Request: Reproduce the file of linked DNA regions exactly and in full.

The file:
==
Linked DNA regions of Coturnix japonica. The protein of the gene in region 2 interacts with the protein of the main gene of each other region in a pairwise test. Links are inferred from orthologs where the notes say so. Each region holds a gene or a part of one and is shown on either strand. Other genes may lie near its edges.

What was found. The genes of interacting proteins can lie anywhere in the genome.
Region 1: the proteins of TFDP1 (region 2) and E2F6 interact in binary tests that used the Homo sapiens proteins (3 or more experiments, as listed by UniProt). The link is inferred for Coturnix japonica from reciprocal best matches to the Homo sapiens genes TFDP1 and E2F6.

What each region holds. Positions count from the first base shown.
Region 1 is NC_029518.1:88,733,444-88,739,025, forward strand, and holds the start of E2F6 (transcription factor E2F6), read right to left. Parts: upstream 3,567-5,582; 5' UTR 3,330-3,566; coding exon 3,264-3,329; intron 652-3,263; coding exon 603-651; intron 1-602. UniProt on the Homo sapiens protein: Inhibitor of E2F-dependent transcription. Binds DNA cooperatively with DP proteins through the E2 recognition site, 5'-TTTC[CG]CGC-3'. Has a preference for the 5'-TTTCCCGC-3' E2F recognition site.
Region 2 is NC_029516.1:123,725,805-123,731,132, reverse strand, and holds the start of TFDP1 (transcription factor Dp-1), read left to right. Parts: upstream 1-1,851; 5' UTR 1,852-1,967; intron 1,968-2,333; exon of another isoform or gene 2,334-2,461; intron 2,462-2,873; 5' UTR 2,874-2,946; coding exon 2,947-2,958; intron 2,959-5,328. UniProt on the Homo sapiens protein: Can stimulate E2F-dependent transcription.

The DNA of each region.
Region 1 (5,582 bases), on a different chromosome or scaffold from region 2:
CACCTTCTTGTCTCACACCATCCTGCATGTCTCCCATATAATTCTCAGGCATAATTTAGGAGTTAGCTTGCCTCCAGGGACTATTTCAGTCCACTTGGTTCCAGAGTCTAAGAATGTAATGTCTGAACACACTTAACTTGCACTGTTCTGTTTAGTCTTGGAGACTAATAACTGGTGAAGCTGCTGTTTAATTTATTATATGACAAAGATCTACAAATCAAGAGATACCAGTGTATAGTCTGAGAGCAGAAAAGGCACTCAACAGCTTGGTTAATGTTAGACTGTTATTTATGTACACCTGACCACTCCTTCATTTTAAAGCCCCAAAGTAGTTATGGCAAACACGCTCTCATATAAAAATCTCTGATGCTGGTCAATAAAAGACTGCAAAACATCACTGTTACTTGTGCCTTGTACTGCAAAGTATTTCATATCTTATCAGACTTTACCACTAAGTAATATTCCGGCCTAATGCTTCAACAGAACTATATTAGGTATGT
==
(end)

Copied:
Linked DNA regions of Coturnix japonica. The protein of the gene in region 2 interacts with the protein of the main gene of each other region in a pairwise test. Links are inferred from orthologs where the notes say so. Each region holds a gene or a part of one and is shown on either strand. Other genes may lie near its edges.

What was found. The genes of interacting proteins can lie anywhere in the genome.
Region 1: the proteins of TFDP1 (region 2) and E2F6 interact in binary tests that used the Homo sapiens proteins (3 or more experiments, as listed by UniProt). The link is inferred for Coturnix japonica from reciprocal best matches to the Homo sapiens genes TFDP1 and E2F6.

What each region holds. Positions count from the first base shown.
Region 1 is NC_029518.1:88,733,444-88,739,025, forward strand, and holds the start of E2F6 (transcription factor E2F6), read right to left. Parts: upstream 3,567-5,582; 5' UTR 3,330-3,566; coding exon 3,264-3,329; intron 652-3,263; coding exon 603-651; intron 1-602. UniProt on the Homo sapiens protein: Inhibitor of E2F-dependent transcription. Binds DNA cooperatively with DP proteins through the E2 recognition site, 5'-TTTC[CG]CGC-3'. Has a preference for the 5'-TTTCCCGC-3' E2F recognition site.
Region 2 is NC_029516.1:123,725,805-123,731,132, reverse strand, and holds the start of TFDP1 (transcription factor Dp-1), read left to right. Parts: upstream 1-1,851; 5' UTR 1,852-1,967; intron 1,968-2,333; exon of another isoform or gene 2,334-2,461; intron 2,462-2,873; 5' UTR 2,874-2,946; coding exon 2,947-2,958; intron 2,959-5,328. UniProt on the Homo sapiens protein: Can stimulate E2F-dependent transcription.

The DNA of each region.
Region 1 (5,582 bases), on a different chromosome or scaffold from region 2:
CACCTTCTTGTCTCACACCATCCTGCATGTCTCCCATATAATTCTCAGGCATAATTTAGGAGTTAGCTTGCCTCCAGGGACTATTTCAGTCCACTTGGTTCCAGAGTCTAAGAATGTAATGTCTGAACACACTTAACTTGCACTGTTCTGTTTAGTCTTGGAGACTAATAACTGGTGAAGCTGCTGTTTAATTTATTATATGACAAAGATCTACAAATCAAGAGATACCAGTGTATAGTCTGAGAGCAGAAAAGGCACTCAACAGCTTGGTTAATGTTAGACTGTTATTTATGTACACCTGACCACTCCTTCATTTTAAAGCCCCAAAGTAGTTATGGCAAACACGCTCTCATATAAAAATCTCTGATGCTGGTCAATAAAAGACTGCAAAACATCACTGTTACTTGTGCCTTGTACTGCAAAGTATTTCATATCTTATCAGACTTTACCACTAAGTAATATTCCGGCCTAATGCTTCAACAGAACTATATTAGGTATGT